Rumors about who was throwing the ceremonial first pitch — a surprise guest the Mariners tried to keep secret until it happened — began circulating about an hour and a half before the first pitch of Saturday’s third game of the American League Division Series. .
Could it be the King?
Then he was spotted in the elevators before the game and walking down the halls near the clubhouse.
“Felix is here, I just saw him.”
“Elvis is in the building.”
But for the sold-out crowd at T-Mobile Park, already hoarse from booing the Astros and cheering the Mariners during pregame introductions and roaring from Mike McCready’s performance of the national anthem, they were blissfully unaware what was waiting to transpire.
The steady din produced by more than 47,000 fans was cut short as music blasted, a crown appeared on the video board and the words “Return of the King” flashed before a highlight reel of his best moments.
Much of the crowd exploded with joy.
As the doors to the center field gate open, PA announcer Tom Hutyler’s booming baritone announces his presence:
“Fans, all stand up. Welcome, Felix Hernandez!
They were already on their feet when Hernandez walked out of the gate and onto the pitch with a familiar start to Aloe Blacc’s song, “The Man” – his walkout song – filling the stadium but nearly drowning out the celebration.
“Well you can tell everybody
Yeah you can tell everybody
Go ahead and tell everyone
I am the man, I am the man, I am the man”
Hernandez walked slowly up the mound, soaking up an atmosphere he desperately wanted to be a part of as a pitcher, but never got to experience in a past career with the Mariners.
“It’s my house!” he shouted, pointing to the lawn. “It’s my house!”
His face filled with emotion and recognizing his former teammates and fans, he elated in the roars and each wave and point made them stronger. No one could work a crowd in this park like Felix.
His house, his family.
“It was amazing,” he said. “It was good to be home.”
Holding a baseball in his tattooed right hand and wearing the No. 34 white home jersey that fans still proudly wear today, he stood on the mound where he became the best pitcher in the history of the franchise. Now it really felt like home. He thanked the fans and waved at them.
“I was nervous,” he said. “But it was a different kind of nervousness. It was different for me.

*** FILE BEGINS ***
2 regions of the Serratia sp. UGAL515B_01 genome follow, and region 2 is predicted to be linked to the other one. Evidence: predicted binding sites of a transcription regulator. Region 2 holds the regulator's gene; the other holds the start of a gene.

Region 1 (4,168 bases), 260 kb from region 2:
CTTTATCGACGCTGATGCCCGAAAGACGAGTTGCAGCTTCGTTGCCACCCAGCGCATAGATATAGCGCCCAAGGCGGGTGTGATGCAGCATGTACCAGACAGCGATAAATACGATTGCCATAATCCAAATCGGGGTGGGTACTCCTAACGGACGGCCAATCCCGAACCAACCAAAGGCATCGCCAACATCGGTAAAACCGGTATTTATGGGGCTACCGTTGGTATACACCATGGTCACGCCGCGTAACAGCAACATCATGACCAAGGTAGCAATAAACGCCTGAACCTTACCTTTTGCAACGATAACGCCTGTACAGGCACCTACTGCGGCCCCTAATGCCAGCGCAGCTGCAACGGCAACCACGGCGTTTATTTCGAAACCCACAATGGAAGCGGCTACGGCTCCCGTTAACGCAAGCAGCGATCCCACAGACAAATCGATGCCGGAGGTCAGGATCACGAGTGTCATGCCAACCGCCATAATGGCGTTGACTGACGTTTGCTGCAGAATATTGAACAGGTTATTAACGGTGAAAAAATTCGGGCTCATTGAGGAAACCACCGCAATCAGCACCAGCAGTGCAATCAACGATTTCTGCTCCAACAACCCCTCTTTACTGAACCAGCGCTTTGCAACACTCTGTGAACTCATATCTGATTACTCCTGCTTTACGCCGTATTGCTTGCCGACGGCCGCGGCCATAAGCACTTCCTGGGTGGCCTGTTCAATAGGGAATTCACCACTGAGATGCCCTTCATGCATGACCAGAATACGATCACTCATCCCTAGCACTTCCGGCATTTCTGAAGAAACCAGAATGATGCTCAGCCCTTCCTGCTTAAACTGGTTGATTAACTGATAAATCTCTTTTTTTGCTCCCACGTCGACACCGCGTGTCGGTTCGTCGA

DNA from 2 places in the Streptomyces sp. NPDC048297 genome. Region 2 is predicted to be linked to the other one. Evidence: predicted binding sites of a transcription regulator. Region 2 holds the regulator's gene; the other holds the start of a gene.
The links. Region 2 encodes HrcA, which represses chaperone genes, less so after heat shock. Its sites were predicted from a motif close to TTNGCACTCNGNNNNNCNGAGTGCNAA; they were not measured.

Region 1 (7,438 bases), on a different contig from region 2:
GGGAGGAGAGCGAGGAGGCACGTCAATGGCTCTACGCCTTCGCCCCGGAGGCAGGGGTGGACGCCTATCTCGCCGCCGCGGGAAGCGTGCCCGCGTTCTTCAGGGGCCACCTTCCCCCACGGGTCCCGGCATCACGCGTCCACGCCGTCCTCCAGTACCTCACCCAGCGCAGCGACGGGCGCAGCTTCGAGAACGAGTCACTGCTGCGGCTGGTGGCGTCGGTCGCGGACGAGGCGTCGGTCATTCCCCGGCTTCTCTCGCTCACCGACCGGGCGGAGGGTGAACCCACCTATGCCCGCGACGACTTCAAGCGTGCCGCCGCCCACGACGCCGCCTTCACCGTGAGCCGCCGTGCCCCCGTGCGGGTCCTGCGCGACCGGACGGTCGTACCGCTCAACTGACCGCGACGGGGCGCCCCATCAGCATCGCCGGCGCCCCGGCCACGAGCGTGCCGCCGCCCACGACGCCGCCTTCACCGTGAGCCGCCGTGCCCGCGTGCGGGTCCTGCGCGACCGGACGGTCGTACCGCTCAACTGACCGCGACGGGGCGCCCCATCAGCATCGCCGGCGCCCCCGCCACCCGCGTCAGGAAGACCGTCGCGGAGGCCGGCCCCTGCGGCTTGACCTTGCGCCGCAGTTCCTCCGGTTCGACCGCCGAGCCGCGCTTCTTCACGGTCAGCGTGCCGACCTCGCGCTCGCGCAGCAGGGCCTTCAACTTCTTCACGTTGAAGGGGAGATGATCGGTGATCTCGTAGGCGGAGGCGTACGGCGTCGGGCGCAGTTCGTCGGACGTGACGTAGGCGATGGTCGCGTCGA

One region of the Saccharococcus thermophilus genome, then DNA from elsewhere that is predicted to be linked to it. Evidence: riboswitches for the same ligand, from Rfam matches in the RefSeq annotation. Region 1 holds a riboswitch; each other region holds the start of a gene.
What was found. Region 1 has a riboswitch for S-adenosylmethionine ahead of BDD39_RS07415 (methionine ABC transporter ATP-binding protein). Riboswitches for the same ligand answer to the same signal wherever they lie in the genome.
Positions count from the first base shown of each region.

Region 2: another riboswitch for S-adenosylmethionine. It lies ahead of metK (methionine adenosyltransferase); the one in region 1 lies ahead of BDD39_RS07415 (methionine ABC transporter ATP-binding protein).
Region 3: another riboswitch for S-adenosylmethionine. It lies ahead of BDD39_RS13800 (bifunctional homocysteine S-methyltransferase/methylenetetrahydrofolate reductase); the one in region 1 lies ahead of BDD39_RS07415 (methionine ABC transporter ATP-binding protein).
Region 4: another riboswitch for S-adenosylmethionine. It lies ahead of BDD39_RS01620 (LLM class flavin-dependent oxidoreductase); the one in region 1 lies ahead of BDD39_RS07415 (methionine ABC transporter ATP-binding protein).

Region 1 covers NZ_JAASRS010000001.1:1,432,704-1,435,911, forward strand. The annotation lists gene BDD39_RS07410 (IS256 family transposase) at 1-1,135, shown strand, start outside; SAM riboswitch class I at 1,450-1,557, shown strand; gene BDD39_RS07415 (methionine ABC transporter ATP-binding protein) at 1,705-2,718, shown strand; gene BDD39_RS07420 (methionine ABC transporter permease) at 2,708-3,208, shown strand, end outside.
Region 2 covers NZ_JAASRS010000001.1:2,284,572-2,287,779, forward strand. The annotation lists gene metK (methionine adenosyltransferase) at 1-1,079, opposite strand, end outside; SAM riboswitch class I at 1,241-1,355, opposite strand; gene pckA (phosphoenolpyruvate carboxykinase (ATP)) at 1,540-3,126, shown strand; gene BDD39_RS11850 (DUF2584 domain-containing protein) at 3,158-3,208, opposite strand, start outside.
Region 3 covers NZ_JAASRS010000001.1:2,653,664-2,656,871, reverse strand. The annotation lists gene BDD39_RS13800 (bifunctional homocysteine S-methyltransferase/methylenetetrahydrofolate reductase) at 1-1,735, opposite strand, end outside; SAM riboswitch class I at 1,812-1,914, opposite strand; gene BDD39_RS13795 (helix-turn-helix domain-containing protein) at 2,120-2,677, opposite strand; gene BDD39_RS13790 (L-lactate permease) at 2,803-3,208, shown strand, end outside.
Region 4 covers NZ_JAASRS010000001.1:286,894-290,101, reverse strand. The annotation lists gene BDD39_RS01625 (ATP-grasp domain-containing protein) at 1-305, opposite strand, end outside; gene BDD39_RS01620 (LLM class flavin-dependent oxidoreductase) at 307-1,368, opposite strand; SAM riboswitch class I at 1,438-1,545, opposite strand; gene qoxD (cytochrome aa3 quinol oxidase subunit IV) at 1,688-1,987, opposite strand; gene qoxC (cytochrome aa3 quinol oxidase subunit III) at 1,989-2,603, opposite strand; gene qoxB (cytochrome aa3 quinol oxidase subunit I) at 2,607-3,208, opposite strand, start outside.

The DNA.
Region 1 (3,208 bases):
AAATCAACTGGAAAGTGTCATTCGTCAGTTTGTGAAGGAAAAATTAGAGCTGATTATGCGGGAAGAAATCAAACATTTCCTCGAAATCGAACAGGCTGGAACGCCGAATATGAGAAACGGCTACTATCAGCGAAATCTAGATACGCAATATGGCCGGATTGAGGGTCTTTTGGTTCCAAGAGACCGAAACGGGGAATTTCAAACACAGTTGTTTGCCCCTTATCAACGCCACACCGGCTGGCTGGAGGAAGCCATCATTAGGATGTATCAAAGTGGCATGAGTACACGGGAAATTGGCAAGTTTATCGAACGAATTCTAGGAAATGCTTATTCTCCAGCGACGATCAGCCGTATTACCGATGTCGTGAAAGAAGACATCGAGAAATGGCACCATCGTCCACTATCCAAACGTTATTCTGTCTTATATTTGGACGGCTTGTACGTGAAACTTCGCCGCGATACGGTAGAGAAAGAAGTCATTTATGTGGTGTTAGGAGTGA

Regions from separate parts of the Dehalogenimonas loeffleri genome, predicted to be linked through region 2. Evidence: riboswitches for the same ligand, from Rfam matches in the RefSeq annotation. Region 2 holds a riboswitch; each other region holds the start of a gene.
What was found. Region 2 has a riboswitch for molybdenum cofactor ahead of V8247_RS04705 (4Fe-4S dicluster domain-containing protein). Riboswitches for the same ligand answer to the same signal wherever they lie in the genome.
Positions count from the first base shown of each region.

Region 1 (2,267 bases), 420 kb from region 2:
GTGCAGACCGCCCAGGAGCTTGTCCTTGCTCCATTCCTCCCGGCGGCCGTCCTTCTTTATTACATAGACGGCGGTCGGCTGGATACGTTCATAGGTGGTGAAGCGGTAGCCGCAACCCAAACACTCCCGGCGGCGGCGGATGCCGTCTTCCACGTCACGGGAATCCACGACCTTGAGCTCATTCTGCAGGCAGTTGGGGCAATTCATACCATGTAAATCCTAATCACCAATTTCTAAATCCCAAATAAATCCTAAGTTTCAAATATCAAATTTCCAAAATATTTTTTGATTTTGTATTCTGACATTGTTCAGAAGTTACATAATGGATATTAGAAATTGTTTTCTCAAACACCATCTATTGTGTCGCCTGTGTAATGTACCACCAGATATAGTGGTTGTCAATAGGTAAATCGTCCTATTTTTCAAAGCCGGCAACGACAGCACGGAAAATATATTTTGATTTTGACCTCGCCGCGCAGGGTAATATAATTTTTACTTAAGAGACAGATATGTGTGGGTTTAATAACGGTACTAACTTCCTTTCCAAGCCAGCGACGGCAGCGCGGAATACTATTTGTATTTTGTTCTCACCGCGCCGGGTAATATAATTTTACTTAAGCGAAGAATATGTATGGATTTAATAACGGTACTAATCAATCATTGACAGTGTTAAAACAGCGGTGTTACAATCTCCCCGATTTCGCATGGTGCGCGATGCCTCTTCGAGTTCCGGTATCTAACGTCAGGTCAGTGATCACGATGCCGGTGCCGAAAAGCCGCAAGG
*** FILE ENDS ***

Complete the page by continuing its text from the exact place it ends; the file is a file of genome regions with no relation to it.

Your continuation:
But he stepped onto the grass in front of the mound for his first pitch with close friend and former teammate Franklin Gutierrez as catcher. He lobbed a high arc pitch at home as the building erupted. He even turned around and raised both hands, like when celebrating the last pitch of his perfect game in 2012.
“I haven’t thrown a baseball hard in two years,” he said.
With his children, Mia and Jeremy, and his brother, Moises, watching nearby, Hernandez briefly went to the Mariners dugout to interact with the players. Only two — Mitch Haniger and Marco Gonzales — remain in 2019 — his final season in Seattle.
While fans had been pushing for Hernandez or Kyle Seager to show up for the first playoff game at T-Mobile since 2001, there was no certainty that would happen.
Hernandez had distanced himself after his senior year in Seattle, selling his house and living in Miami. He attended a Mariners game this season in Miami, but didn’t tell the team or his teammate he was going. He sat in the stands with friends, avoiding any interaction with the team.
He got a call from the Mariners “a few days before they dropped” asking if he would throw out the first pitch. He told them to ask again after they picked up. President John Stanton himself made the request. Hernandez said yes.
“While leaving the field, Hernandez stopped to shake Stanton’s hand and give him a hug.
“Thanks for coming back,” Stanton said.
“Thank you for asking me,” Hernandez said.
It’s unclear if that means Hernandez will be more visible to the Mariners going forward.
An usher at the elevator said, “Can you put on a uniform and throw again?
Hernandez smiled at that thought. Imagine him pitching at his best in a postseason game – the intensity, the emotion.
When asked if people might see it more, he replied, “We’ll see. I love Seattle.
This story will be updated.